Sometimes, you know, my mind takes me to another place. That ever happen to you? Take this, for instance…
The other day in the New York Times I come across an article about this advertisement no one has seen but everyone has an opinion about. I’m talking about the one where this fellow Tebow says he’s happy his Mom let him get born.
Thirty seconds the ad is supposed to take. Thirty seconds squeezed in between all the beer ads with pretty girls and the car ads with pretty girls and the insurance ads and all the other ads with pretty girls, and the half time lollapalooza with pretty girls and ancient guitar players singing about how great it is to be us. Thirty seconds that cost the group that made the ad, Focus on the Family, about two and a half million bucks.
Now, Focus on the Family is one of those groups that says kids should be allowed to be born. I happen to think this is a good idea. They say some other stuff, too, that I happen to agree is a good idea. They say and do some stuff that I don’t happen to agree is so good an idea at all. But, that’s not what I’m on about, here.
There are folks, and we have all heard them, who do not agree with either Focus on the Family…or me…on this matter of allowing kids to be born. Well, no matter. The article in the New York Times said that the Tebow ad was a very clever thing that the FoF group did, because they will get a lot of people to go, “What’s wrong with that? Tebow’s Mom let him get born even after the Docs said he was gonna be a freak, or something. You see? That’s all the pro-life folks are saying. No doubt about it, the guy doesn’t get born and he don’t win the Heisman.” I got the feeling from the way the story was written that the reporter thought the ad, well it wasn’t subtle enough, sophisticated enough and nuanced enough for, for all of the sophistications, nuances and subtleties involved in the issue of getting, or not getting born, nowadays.
It’s a good ad for a football game I could imagine the reporter thinking; especially one with a hundred million member audience I guess, whose only interest in subtlety and nuance revolves around wide-outs and zone defenses. An audience whose understanding of sophistication is concentrated in the intricacies of smash-mouth ball. It’s a “Red State” ad I could hear the reporter thinking, and it will fall on deaf ears in the high rises along Lake Michigan’s sparkling shores, along Manhattan’s Upper East Side and Upper West Side and in Bean Town’s Back Bay or the shaded hills of Brookline and Newton, and Fairfiled and Goshen. Maybe. I ain’t a reporter, and don’t get paid to know this stuff.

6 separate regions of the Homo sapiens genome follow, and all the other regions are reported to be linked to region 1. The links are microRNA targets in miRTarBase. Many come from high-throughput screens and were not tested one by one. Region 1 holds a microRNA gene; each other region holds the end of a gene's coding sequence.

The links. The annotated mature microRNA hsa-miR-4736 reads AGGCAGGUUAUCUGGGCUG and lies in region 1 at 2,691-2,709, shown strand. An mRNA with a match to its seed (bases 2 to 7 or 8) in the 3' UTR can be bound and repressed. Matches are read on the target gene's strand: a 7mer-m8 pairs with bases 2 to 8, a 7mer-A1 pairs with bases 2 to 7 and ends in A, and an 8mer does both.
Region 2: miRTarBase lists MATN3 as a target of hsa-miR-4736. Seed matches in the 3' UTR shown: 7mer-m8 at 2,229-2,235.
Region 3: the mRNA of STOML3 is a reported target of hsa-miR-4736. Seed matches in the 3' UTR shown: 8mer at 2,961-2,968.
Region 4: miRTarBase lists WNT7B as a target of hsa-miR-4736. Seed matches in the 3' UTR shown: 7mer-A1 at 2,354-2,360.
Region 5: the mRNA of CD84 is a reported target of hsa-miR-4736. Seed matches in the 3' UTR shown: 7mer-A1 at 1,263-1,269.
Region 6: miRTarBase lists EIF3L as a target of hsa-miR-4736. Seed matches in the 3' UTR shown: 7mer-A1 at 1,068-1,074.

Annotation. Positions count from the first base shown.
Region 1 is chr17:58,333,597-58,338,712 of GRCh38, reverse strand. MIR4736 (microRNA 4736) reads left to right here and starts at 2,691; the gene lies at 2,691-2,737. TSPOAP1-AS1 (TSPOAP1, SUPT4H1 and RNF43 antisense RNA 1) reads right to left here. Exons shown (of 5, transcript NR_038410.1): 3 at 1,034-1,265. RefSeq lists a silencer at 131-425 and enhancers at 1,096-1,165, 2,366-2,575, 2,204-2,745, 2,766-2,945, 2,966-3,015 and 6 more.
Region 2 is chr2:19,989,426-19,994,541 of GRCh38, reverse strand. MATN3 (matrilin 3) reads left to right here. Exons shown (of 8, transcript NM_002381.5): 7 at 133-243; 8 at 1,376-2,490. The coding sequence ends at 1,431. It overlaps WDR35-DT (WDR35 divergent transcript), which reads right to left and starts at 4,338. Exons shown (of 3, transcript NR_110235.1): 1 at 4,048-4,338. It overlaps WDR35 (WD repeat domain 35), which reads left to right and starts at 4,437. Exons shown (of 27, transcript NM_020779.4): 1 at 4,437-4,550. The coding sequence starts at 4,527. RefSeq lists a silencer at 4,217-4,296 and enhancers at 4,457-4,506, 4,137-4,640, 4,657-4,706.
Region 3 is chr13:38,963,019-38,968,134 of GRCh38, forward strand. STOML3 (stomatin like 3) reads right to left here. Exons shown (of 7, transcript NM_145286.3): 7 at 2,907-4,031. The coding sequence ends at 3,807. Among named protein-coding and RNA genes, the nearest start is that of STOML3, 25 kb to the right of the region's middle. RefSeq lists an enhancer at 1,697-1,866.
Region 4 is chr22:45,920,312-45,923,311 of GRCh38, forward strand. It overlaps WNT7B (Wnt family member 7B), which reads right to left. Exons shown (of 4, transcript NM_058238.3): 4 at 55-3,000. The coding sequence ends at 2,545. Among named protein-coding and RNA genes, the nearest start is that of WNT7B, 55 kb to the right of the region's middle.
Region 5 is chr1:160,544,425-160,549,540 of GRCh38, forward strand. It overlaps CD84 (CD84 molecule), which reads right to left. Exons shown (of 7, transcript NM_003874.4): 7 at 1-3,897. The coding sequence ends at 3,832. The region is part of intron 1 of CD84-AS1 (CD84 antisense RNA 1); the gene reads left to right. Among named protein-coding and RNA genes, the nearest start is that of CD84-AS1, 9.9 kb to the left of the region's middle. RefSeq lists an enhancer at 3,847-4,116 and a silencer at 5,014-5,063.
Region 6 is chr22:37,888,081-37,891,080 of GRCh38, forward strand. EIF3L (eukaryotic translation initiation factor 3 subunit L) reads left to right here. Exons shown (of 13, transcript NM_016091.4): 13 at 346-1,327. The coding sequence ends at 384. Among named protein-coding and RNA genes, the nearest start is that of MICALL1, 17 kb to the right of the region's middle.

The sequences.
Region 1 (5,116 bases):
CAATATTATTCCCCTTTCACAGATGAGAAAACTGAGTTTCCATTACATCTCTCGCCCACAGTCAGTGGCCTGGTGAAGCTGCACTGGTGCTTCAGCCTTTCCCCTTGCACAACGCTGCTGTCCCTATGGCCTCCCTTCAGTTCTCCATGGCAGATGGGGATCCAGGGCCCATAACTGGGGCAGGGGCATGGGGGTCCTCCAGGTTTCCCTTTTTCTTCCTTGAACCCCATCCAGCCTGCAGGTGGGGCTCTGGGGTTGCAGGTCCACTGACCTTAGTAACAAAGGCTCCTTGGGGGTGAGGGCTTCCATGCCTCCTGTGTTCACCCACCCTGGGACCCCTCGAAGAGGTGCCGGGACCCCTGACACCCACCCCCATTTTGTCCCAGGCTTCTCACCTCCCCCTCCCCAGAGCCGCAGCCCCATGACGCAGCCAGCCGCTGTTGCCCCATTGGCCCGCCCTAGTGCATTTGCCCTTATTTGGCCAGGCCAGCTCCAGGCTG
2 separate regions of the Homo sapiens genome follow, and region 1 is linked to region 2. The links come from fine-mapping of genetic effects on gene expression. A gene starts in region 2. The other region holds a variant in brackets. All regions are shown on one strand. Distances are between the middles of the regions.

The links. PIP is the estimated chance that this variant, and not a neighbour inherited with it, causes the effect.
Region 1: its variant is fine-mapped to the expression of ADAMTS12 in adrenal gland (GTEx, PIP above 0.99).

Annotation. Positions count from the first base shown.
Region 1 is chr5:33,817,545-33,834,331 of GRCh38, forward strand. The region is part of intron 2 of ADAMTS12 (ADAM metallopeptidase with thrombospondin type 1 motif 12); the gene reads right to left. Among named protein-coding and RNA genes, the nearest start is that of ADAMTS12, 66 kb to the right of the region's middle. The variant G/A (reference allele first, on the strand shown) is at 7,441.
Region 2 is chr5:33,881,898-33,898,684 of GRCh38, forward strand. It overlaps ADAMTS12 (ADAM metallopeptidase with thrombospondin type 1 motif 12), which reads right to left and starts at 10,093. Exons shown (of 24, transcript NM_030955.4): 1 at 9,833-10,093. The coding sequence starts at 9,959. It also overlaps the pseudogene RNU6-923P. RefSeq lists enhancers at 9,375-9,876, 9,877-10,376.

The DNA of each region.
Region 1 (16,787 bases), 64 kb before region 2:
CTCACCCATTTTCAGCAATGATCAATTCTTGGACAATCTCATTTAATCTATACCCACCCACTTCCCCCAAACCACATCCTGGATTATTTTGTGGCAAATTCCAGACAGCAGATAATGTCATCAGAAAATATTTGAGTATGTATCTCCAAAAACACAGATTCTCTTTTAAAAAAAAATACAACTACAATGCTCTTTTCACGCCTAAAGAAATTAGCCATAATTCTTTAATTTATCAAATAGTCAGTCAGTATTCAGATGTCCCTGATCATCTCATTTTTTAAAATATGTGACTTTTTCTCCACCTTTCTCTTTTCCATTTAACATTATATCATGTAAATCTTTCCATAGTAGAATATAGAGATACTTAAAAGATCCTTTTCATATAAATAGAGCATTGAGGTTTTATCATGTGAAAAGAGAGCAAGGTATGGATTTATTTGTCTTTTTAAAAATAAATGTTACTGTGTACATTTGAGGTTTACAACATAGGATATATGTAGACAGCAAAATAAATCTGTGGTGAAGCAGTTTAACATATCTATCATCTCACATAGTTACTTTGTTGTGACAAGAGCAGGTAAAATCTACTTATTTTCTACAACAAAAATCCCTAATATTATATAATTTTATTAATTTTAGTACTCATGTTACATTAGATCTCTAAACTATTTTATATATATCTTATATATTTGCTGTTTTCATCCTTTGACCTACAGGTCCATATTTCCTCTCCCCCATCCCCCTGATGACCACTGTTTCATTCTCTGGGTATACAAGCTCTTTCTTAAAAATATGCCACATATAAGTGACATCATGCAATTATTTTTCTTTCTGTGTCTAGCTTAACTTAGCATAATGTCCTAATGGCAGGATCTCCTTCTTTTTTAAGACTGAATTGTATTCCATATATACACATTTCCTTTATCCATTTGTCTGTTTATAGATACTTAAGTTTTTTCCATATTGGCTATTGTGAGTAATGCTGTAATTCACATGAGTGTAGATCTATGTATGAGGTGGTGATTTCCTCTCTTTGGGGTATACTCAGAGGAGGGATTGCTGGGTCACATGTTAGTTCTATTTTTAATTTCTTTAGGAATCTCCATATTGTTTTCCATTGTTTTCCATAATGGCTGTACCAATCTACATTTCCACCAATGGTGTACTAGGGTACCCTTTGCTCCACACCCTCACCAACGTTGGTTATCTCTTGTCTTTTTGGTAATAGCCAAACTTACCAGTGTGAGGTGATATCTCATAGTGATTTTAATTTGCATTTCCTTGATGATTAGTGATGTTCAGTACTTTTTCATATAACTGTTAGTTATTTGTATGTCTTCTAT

The reporter, who refers to folks who want to allow kids to be born as “anti-abortionists”, talks to a few people who think that their side, which is the other side, is missing a golden opportunity, here. Two of them are mentioned by name, Kate Michaelman and Frances Kissling. I read what they say and a thought occurs to my mind, “They have a point, here.”
The girls say that they should be doing the same thing. They should find a few ladies who are happy they made some choices that turned out, well, like the choices that this young kid Tebow’s Mom’s choice turned out. Some of the ladies in their ad would say that they went ahead and got a degree, or chose to look for a career before settling down with a husband and having kids; or not. Big deal, sort of. Some would say that they did the same thing Tebow’s Mom did, and went ahead and had their child even after they got the news that things wouldn’t be all right; or they had the child and let someone adopt their baby.
Nothing wrong with that, is there? I’m in that parade, holding all of those posters. But I step out of line as I read the last “choice” Kate and Frances want to put in their ad; the one where the lady says she chose not to let her child be born.
When I read this, though I still I think it would be a good thing for the ad to be made, and if Kate and Frances don’t make it I think the FoF people ought to make it, or someone. I’m thinking that we ought to focus on all of the choices, and shine a little light on that special choice that isn’t a choice for someone. Because alongside all of the others it looks like a camel next to a flock of swans.
Then, this morning, another thought occurs to my mind that almost knocks me out of my chair. Here’s the thought: The Tebow ad costs 2.5 million. I figure the Kate and Frances people will spend about the same for theirs…or more. How many ladies are out there who are thinking, “I’m gonna make a choice for this baby that it ain’t gonna like, but then…?” How many of them could do a little better if they had some of that 5 million to help them make it through the night, sort of? And how many kids would get born that wouldn’t have if that money didn’t go for ad guys and network time?
My mind is out of the gate by now and thinks this other thought for me. Every year around this time a few hundred thousand close friends gather in DC. It’s gotta cost each one of them at least a hundred bucks for the trip; meals, bus fare, hotels, a day off. Maybe it’s more than a hundred. Maybe it’s five hundred. You do the math. That’s a lot of money. What if…?
“What if what?” You’re saying. What if, instead of dueling ads and lawyers, and committees, and lobbyists, and marches eating up all that dough, we figured out a way to help the ladies who really have no choice but the one I can’t bring my mind to calling a choice; help them so they don’t have to make it. Help them so that the baby who won’t get born does get born. And, plus, we keep on so that the choices this new person makes will be the right ones, and the good ones and the just ones for the rest of their lives. You think Kate and Frances would go along?
Call me crazy, but I think it’s something to focus on.